Site hosted by Build your free website today!

Thursday - War All The Time

I had been looking forward to September 16th for a long time. It was to the day When the two of the most anticipated releases of the year were to finally hit the shelves. One was Saves the Day's 'In Reverie' (see review), the other, of course was Thursday's third effort 'War All The Time.' Coming off of a spectacular album, the New Jersey rockers were primed for success. Their first release on a major label was sure not to disappoint. Despite all my faith in this band to come up with another epic record, nothing could have prepared me for this industry redefining roller coaster ride.

Their previous album, 'Full Collapse' is only topped by a mere handful of albums that i have in my collection. But WATT makes 'Full Collapse' seem basic, raw, and choppy. Thursday successfully combines all the elements of 'Full Collapse,' the sometimes out of place screams are now well incorporated yells. Thursday avoids the repeating themes, like rain, clouds, darkness to convey hopelessness. They are replaced with new and original themes and imagery. They avoided a drastic change in style, something rare in the progression from inde to major labels.

The most significant progression by far is the change from wild, rambling, out of control songs, to well thought out flowing tunes. Frontman/Songwriter Geoff Rickly's voice is hardcore, loud, and powerful, while retaining the ability to be clearly understood. His song's connect to the issues of the modern world ten times better than any band making music today. He avoids the 'Aw shit, I just got dumped, so now I'm gonna write a really bitter song about you' yet he says his music is still about relationships. But his topics don't stop there. The opener, 'For the Workforce, Drowning' is about the daily struggle of businessmen to strive above bland monotony that the live in from 9 to 5. ' Steps Ascending' deals with the inability to stop pending violence, and the first single 'Signals Over the Air' questions the way women are portrayed in the media. All Brought to you by the same people as Sum 41. God Save The Queen.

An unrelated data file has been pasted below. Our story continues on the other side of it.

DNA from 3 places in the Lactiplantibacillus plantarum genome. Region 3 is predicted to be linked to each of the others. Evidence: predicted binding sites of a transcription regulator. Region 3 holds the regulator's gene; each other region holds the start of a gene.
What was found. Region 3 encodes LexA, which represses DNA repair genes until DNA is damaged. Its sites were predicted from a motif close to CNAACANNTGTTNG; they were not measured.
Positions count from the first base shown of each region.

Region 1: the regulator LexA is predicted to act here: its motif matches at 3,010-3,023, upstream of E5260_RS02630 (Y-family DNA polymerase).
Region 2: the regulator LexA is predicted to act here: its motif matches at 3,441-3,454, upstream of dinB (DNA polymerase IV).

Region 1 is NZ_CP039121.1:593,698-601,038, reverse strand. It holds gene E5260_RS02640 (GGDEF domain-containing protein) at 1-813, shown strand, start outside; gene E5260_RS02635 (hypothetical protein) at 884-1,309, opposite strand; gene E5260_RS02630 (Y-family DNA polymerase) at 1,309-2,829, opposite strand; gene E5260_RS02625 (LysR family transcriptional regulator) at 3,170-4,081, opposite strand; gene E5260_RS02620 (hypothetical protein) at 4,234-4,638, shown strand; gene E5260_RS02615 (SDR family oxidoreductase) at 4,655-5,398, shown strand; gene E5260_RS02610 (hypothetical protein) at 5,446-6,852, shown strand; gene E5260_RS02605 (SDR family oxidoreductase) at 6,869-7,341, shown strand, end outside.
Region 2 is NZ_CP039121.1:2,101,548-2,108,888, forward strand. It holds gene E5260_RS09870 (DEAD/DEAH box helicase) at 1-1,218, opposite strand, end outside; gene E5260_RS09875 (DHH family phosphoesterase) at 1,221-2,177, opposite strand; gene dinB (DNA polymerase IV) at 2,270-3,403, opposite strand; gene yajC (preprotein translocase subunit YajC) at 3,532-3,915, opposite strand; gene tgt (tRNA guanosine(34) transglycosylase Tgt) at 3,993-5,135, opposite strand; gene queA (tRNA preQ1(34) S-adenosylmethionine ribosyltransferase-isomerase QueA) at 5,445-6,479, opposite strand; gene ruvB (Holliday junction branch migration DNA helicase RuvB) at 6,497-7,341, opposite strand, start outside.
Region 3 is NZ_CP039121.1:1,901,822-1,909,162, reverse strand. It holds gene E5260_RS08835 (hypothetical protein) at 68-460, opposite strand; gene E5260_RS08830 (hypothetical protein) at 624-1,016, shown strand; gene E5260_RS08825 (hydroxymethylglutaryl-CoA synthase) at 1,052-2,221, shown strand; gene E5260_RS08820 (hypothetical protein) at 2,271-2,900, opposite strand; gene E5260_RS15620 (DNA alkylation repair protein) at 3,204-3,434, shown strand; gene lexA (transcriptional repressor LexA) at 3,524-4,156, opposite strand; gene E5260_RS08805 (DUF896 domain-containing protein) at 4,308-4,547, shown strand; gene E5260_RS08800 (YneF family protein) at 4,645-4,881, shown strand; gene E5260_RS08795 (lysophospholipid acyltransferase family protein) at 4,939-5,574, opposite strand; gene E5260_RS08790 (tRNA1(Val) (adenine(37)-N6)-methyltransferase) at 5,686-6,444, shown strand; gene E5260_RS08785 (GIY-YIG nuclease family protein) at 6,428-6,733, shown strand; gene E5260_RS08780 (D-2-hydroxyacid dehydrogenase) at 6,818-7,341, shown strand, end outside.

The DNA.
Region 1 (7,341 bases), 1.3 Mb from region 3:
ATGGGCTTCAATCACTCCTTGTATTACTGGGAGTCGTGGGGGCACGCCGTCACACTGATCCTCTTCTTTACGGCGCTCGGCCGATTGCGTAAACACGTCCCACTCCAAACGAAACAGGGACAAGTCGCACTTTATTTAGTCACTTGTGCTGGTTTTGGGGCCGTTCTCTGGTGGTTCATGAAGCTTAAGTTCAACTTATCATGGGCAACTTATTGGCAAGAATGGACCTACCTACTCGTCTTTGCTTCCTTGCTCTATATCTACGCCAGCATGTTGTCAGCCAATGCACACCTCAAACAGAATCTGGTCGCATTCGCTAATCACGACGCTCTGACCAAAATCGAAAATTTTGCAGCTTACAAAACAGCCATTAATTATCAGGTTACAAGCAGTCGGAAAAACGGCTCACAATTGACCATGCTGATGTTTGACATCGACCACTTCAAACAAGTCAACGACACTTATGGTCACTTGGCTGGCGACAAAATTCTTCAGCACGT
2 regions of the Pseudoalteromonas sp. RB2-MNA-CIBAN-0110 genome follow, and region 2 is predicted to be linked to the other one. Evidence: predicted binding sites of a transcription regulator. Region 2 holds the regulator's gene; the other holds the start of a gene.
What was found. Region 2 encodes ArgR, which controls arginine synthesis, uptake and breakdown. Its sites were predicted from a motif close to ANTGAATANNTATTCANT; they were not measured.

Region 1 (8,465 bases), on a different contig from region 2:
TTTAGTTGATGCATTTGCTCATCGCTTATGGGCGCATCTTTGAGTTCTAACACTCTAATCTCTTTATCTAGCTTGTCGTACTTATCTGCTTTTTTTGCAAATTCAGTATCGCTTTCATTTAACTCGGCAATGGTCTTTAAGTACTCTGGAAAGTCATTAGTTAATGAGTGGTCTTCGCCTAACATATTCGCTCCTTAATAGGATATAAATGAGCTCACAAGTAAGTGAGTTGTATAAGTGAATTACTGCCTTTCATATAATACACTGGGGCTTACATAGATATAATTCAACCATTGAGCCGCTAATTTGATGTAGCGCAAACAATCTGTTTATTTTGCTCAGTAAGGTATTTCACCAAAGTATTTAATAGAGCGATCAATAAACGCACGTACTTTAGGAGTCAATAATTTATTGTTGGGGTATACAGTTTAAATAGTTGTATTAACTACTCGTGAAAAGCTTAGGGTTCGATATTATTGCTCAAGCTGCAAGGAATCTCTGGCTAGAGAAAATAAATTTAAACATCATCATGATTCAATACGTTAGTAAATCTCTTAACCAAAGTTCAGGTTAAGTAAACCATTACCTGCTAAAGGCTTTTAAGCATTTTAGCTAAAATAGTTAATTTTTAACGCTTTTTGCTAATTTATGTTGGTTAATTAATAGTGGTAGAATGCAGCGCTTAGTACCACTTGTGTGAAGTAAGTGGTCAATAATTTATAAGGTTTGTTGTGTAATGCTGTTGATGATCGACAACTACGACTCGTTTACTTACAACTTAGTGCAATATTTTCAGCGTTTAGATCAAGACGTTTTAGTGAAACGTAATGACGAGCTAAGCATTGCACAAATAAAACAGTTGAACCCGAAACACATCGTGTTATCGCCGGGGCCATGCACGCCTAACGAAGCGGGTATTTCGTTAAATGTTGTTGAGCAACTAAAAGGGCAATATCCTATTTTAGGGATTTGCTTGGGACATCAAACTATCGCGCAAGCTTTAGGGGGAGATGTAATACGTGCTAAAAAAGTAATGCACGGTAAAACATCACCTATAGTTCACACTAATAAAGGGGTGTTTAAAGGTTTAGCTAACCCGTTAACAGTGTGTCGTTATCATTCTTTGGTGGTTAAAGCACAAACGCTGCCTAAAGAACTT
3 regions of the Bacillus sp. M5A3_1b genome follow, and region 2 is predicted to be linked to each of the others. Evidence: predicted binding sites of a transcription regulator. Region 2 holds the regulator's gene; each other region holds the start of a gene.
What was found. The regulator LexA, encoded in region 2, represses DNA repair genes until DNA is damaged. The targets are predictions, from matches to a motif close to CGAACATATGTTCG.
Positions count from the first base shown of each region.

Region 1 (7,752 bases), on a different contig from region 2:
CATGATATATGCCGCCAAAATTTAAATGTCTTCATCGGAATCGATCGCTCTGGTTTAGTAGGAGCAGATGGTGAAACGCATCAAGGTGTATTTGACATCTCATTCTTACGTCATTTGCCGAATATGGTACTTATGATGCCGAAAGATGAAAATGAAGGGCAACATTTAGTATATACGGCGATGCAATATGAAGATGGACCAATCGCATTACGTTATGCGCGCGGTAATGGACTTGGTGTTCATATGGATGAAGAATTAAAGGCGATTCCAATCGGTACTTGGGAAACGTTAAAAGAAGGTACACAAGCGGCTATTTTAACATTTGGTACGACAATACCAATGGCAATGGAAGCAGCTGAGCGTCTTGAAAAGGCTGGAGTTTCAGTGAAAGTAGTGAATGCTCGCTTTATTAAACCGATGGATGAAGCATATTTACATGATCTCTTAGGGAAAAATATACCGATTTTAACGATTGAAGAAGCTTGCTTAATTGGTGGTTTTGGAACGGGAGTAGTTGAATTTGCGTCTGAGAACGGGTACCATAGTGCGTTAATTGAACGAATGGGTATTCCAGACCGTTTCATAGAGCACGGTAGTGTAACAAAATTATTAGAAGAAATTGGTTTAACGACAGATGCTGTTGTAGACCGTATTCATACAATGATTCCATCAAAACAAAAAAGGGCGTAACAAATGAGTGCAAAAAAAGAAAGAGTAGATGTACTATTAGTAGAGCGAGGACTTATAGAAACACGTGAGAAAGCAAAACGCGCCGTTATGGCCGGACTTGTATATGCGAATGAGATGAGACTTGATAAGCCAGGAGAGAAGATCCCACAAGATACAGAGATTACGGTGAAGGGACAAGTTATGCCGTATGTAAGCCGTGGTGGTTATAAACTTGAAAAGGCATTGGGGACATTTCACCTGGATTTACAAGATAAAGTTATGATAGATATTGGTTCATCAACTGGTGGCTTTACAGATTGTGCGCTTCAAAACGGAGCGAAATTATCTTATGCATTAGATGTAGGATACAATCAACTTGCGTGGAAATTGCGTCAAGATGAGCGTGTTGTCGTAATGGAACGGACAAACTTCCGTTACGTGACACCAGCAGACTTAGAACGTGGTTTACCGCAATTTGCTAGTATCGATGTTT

I could and on analyzing each epic song on this record. Each song, like the title track 'War All The Time' contains more intense imagery and emotional value then any of the face value records put out this year. I do not have any qualms proclaiming this the album of the year in the emocore genre, but probably in all of rock this year. Sooner or later, the world will take notice as well. Top Tracks - Asleep in the Chapel, War All The Time, Tomorrow I'll Be You